8. Embrace and manage burn out.
“Building a business is hard work, much harder work than most are willing to put up with. The best entrepreneurs are the ones that can consistently put in 80+ hours a week when it’s needed. Practice long enough at anything, and you’ll figure it out. Practice burning out while you’re young, so it’s already a skill when it counts. Push yourself beyond your limits. The greatest entrepreneurs know themselves well enough to manage burnout, living as if it doesn’t exist or deferring it for many years.”
9. Focus on your strengths.
“Oftentimes when you start your own venture it requires you to take on new responsibilities and work functions that may not be your favorite. While you may not be able to just delegate out the things you do not want to do, you have to find ways to ensure you are spending your time in the area of your business that you are great at. Whether you are the creative or the salesperson, make sure you are spending time executing the tasks that drew you to start your own company in the first place.”
10. Practice extreme self care.
“As a solo-entrepreneur and mama of three little ones, burnout shows up as an exhaustion so intense that getting out of bed became a huge effort. No wonder: all my waking hours (and the ones I should have been sleeping) were spent taking care of [business,] or kids, or hubby. No more! Now I practice extreme self care [with] lots of sleep (even with a 6 week old it’s possible!), nourishing foods, yoga practice, and regularly schedule breaks from my business (especially completely-unplugged 4-day weekends). The best part [is,] when I give myself permission to take amazing care of myself, my business shifts from overwhelming to effortless!”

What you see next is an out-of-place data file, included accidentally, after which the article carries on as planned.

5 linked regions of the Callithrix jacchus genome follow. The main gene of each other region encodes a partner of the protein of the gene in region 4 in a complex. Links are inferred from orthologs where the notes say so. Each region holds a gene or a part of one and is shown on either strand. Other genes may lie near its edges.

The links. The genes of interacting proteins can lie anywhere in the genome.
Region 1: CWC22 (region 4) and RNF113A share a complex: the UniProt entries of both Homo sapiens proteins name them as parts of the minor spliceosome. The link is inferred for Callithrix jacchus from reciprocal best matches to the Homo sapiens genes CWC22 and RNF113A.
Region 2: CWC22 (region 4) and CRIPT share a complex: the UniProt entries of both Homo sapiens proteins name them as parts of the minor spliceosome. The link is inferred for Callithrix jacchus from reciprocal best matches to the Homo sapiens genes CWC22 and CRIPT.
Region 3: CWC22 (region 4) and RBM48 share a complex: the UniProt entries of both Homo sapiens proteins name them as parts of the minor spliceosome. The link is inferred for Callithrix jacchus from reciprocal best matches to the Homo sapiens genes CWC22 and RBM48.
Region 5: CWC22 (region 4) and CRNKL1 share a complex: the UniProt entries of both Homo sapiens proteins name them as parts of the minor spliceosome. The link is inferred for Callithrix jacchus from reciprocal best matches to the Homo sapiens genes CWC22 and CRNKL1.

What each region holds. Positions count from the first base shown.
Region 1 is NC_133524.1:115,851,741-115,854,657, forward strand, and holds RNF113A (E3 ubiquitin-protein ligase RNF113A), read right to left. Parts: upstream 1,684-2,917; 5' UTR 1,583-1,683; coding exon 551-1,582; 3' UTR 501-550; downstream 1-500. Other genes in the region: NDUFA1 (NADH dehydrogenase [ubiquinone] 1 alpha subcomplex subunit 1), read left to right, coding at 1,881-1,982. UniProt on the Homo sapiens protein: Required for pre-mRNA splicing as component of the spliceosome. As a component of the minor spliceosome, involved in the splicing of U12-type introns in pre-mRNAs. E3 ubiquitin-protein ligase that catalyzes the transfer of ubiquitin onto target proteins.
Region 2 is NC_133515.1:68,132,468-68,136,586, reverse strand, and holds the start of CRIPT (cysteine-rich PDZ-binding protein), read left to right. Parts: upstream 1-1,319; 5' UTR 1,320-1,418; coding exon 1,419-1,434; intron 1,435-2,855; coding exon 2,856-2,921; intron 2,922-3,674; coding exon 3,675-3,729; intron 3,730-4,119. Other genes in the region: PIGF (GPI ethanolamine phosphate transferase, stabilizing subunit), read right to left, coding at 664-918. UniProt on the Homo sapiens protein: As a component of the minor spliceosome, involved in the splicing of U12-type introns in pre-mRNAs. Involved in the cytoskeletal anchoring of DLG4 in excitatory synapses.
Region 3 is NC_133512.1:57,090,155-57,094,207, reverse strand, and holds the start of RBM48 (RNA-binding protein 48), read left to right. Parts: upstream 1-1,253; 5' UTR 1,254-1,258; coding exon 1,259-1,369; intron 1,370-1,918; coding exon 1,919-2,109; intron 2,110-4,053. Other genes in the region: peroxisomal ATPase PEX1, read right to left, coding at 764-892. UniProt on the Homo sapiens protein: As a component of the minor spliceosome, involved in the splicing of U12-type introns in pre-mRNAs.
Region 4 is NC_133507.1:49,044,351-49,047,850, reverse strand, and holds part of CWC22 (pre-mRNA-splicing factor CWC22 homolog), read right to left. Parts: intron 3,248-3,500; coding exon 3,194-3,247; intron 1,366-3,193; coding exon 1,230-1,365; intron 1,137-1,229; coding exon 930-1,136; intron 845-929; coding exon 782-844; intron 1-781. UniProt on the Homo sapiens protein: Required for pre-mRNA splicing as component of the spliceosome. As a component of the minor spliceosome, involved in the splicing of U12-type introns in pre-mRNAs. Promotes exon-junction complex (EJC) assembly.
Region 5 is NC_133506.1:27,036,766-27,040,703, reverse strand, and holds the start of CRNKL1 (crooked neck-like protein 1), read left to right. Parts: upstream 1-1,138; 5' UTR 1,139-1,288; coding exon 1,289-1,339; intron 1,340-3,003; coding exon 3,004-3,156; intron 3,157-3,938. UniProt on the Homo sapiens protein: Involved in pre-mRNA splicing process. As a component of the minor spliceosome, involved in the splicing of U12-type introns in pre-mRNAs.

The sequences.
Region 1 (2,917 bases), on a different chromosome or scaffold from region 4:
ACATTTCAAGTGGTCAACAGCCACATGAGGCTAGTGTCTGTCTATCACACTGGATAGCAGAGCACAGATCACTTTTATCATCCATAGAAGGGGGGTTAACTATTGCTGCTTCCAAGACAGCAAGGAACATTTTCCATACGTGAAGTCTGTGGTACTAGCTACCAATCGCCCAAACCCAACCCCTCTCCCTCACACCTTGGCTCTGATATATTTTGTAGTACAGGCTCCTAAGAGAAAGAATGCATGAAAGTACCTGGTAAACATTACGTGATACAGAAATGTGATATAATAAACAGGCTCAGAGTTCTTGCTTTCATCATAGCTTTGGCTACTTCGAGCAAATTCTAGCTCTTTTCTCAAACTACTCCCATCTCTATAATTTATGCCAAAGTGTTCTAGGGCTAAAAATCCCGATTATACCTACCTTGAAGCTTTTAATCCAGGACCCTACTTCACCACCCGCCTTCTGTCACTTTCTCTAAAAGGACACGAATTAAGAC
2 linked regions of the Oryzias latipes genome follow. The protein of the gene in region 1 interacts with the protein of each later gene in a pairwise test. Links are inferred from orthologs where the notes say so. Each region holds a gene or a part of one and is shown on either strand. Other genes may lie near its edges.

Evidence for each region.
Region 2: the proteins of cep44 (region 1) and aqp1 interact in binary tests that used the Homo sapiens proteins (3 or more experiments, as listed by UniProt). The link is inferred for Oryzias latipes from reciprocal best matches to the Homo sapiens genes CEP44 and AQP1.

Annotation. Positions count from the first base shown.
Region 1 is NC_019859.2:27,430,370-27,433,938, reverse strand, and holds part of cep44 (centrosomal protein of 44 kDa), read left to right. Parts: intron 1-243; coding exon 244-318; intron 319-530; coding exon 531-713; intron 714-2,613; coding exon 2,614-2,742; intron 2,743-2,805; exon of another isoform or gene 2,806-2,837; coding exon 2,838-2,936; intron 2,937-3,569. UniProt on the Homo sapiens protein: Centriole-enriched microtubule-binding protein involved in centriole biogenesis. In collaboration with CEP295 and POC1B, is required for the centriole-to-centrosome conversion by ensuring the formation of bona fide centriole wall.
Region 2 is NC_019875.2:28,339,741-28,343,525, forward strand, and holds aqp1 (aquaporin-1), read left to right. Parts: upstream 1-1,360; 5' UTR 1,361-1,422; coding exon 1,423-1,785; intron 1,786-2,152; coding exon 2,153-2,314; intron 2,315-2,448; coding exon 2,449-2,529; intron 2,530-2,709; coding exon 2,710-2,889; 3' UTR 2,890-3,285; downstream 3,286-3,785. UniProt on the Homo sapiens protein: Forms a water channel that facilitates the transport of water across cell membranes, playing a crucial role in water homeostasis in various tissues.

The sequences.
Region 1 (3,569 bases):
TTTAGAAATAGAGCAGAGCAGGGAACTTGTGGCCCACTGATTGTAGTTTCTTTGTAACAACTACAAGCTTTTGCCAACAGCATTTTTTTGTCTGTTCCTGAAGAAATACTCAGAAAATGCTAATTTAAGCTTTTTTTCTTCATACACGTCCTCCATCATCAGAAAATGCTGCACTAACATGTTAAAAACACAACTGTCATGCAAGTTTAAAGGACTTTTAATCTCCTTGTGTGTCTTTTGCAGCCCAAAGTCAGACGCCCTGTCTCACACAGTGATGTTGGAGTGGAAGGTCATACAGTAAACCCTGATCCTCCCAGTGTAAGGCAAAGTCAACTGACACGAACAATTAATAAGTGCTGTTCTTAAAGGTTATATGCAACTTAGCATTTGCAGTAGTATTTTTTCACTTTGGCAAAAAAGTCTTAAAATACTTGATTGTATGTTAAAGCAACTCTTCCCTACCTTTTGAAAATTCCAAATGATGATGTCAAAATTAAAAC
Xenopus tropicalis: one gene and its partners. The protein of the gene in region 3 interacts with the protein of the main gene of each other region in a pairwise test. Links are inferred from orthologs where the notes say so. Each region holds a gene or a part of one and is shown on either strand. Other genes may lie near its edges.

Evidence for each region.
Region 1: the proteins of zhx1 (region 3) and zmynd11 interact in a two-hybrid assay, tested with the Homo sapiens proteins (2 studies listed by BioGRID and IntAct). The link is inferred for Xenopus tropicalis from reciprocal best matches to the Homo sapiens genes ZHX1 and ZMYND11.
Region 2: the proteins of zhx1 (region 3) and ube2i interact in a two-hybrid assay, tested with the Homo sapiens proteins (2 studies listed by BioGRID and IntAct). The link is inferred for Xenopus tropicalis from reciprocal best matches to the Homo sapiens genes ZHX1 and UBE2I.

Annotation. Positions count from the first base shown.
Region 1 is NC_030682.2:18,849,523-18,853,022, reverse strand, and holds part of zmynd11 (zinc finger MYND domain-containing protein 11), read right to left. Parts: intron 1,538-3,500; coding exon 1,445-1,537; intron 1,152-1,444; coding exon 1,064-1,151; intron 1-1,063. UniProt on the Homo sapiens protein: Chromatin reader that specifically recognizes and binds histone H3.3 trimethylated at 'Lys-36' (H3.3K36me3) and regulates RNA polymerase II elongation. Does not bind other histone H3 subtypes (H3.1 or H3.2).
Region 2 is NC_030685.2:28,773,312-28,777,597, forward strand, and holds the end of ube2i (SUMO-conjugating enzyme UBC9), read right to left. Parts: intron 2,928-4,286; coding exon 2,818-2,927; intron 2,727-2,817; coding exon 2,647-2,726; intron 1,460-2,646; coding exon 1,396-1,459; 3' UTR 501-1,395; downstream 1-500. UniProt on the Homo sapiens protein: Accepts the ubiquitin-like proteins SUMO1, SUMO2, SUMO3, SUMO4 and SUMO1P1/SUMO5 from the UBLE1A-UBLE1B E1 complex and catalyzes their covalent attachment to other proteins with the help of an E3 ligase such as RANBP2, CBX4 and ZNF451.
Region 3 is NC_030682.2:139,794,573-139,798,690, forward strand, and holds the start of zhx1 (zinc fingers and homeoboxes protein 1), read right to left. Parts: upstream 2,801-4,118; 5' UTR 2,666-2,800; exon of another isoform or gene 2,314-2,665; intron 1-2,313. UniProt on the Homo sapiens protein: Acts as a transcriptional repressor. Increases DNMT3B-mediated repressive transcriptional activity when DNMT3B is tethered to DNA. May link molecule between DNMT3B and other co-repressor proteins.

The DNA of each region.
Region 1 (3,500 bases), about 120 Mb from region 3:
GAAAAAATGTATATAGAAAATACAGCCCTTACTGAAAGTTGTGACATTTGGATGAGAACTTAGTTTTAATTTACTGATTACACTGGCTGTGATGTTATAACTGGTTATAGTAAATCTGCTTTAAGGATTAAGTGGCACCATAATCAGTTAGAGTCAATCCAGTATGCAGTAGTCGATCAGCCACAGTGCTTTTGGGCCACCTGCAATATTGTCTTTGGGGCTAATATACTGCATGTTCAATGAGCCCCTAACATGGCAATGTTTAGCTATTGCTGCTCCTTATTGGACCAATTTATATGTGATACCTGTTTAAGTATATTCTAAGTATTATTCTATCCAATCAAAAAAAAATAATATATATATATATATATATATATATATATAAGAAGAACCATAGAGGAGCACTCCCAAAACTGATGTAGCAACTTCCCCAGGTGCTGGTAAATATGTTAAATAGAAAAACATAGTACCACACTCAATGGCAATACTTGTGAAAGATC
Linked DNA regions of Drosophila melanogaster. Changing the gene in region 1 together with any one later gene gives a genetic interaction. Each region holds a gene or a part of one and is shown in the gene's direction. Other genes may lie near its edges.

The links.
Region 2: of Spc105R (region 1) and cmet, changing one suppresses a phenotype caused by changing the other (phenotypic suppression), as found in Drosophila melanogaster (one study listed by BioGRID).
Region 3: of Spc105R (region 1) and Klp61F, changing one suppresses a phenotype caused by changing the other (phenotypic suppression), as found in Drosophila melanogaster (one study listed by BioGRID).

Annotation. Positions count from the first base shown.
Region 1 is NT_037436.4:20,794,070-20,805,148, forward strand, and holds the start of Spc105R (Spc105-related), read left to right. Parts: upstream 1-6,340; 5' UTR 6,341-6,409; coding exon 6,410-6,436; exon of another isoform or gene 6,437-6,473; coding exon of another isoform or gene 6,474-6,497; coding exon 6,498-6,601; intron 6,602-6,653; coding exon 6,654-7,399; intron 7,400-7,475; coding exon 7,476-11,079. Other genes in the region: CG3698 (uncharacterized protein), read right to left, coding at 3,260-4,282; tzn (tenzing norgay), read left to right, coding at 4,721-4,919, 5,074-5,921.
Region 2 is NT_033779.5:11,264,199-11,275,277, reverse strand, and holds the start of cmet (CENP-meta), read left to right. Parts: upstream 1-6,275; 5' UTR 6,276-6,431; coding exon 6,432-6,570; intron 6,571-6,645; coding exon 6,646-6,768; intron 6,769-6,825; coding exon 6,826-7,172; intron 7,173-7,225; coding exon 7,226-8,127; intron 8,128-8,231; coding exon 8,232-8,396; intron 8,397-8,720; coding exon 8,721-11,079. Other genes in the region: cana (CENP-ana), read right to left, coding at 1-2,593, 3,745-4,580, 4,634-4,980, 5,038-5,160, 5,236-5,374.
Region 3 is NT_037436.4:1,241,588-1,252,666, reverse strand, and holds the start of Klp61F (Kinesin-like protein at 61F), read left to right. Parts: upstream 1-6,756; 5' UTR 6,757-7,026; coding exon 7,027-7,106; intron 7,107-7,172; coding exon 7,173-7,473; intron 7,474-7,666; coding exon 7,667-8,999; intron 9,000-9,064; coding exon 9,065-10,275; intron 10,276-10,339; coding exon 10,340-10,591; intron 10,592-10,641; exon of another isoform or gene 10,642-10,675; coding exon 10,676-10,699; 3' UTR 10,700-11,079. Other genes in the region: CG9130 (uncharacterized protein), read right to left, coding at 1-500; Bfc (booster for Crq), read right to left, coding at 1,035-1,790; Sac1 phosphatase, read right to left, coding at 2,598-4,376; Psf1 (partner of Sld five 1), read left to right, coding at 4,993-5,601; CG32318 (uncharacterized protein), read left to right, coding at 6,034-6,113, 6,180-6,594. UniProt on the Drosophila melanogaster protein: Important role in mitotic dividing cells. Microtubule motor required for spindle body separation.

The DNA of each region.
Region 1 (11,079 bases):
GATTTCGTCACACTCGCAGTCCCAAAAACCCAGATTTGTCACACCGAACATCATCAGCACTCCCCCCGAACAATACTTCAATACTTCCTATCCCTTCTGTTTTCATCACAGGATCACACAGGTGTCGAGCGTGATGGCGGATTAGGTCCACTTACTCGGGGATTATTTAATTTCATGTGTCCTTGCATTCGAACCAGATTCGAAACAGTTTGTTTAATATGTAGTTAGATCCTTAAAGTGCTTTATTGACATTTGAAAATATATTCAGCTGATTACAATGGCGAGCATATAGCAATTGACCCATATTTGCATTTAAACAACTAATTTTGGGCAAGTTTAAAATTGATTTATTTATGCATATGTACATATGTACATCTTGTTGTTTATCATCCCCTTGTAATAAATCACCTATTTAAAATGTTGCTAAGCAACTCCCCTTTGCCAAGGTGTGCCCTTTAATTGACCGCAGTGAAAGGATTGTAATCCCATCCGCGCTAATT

11. Yield when you can.
“My first year as an entrepreneur was wrought with burnout. I tried everything to achieve ‘balance:’ I tried taking Friday afternoons off and I tried turning off email after 8pm, but none of it worked. It ultimately caused more stress and inevitably more burnout. What I realized is that everyone was telling me to stop, advice that falls on deaf ears for most entrepreneurs. Finally, someone said, ‘What if you don’t try to stop all together, but instead try to yield when you can.’ Now, when I have some time on a Friday, I don’t take the whole day off; instead I’ll go see a movie for a two-hour break. When I know nothing pressing is happening, I leave my phone in another room. I’m not stopping, I’m not turning it all off, but I’m yielding to allow my body and my brain to catch up and avoid burnout.”
12. Delegate tasks.
“You should spend no more than 20% of your day doing tasks that you either dislike or [which] are outside of your core competencies. If it drains you, delegate it. Find people who are good at the things that you aren’t good at. ”
13. Discover personal hobbies.
“When I first started [my company] I didn’t realize that living and breathing my business could actually strangle me. It took several burnouts six and nine months in to realize I had to find other hobbies or I was going to end up losing my mind. I got into mountain biking, skiing, running, and exercising as good stress relievers. I actually found out the less time I spent at my business the more my business grew. I think you will find that your best ideas never come while you’re at work!”
14. Work in spurts.
“When you feel inspired, work extremely hard, then take some time off and recharge. Working straight for 20 hours when you’re feeling particularly motivated and then sleeping in the next day if you need it can ensure that your ideas will stay as fresh and creative as possible. When you are no longer being innovative or efficient, it’s time to stop working and give your brain a rest.”
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